Posted on November 20, 2023
As part of the TM EDISON consortium, Jan De Nul Group is helping to build the Princess Elisabeth Island, the world’s first artificial energy island, for grid operator Elia. To boost biodiversity around the future island in the North Sea, Elia worked out a Nature Inclusive Design strategy together with experts. In the course of 2023, Elia and TM EDISON will translate that strategy into seven technically and economically viable measures to maximise the flourishing of biodiversity around the island.
The artificial Princess Elisabeth Island will be an energy hub 45 km off the Belgian coast connecting new wind farms and additional interconnectors (with the UK and Denmark) to Belgium’s onshore power grid. To design the island with an eye to sustainability and respect for the marine environment, Elia worked with a range of experts to shape this Nature Inclusive Design (NID).
The NID aims not only to minimise the disruptive effects on the marine environment, but also to add ecological and environmental value to the project. The NID partnership also wants to enhance scientific knowledge in this area. The results can already serve as a basis for future scientific research or as inspiration when realising other projects.
Seven measures to ecologically enhance the Princess Elisabeth Island
For the Nature Inclusive Design, Elia brought together nature conservation and marine environment experts from public and private institutions, universities, consultancies and non-governmental organisations. The design agency ORG facilitated the process.
During the cooperation process, several NID elements were examined in terms of their contribution to reproduction, foraging and shelter, both above and below the waterline. After analysing the technical feasibility and the expected positive effects, the following measures were ultimately selected to ecologically enhance the Princess Elisabeth Island:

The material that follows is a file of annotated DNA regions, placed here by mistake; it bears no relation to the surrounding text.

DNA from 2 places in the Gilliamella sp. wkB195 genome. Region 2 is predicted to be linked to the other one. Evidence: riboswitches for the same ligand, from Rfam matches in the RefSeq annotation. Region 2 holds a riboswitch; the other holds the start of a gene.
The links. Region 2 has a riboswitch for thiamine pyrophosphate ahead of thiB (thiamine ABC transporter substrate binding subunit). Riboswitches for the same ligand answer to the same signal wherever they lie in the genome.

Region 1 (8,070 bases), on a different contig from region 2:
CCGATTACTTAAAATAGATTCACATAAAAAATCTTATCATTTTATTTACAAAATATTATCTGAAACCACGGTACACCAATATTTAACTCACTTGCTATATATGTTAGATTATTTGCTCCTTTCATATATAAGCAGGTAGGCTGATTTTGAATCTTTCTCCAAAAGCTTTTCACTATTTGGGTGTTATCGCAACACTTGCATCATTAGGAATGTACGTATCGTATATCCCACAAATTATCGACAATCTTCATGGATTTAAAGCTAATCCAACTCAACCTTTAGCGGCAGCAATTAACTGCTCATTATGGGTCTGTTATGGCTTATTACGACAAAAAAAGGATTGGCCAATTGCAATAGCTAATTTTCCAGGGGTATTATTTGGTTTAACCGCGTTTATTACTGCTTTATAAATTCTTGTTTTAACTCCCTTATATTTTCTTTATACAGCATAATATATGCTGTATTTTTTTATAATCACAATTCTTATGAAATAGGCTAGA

- Ledges to the storm wall, allowing cliff-nesting birds such as the black-legged kittiwake to breed, rest and recuperate;
- Relief panels where smaller marine organisms will be able to shelter and forage;
- Oyster baskets to promote the growth of oyster reefs;
- Chaotic scour protection with diverse habitats where different animal species can forage, shelter, and/or rest;
- Oyster tables to provide an extra boost for the creation of oyster reefs;
- Large boulders to create additional complexity to make the environment around the island all the more attractive to marine organisms;
- Scientific monitoring programme to follow up on the results of this project and make adjustments if necessary.
Ministerial approval and recognition
On Monday 13 November, Elia and a group of experts presented the seven concrete measures in Ostend. Federal Minister for Energy Tinne Van der Straeten was present and expressed her confidence in Belgium’s innovative approach showing that renewable energy and biodiversity go hand in hand.
“DEME and Jan De Nul have been developing methods to make a positive contribution to biodiversity through Flemish and European innovation projects for over a decade. The NID measures selected for the energy island build on this. They represent a huge leap forward due to their integration into the island design and their scale, which will make a significant contribution. This will serve as a new benchmark for nature inclusive design.”
Project Manager – TM Edison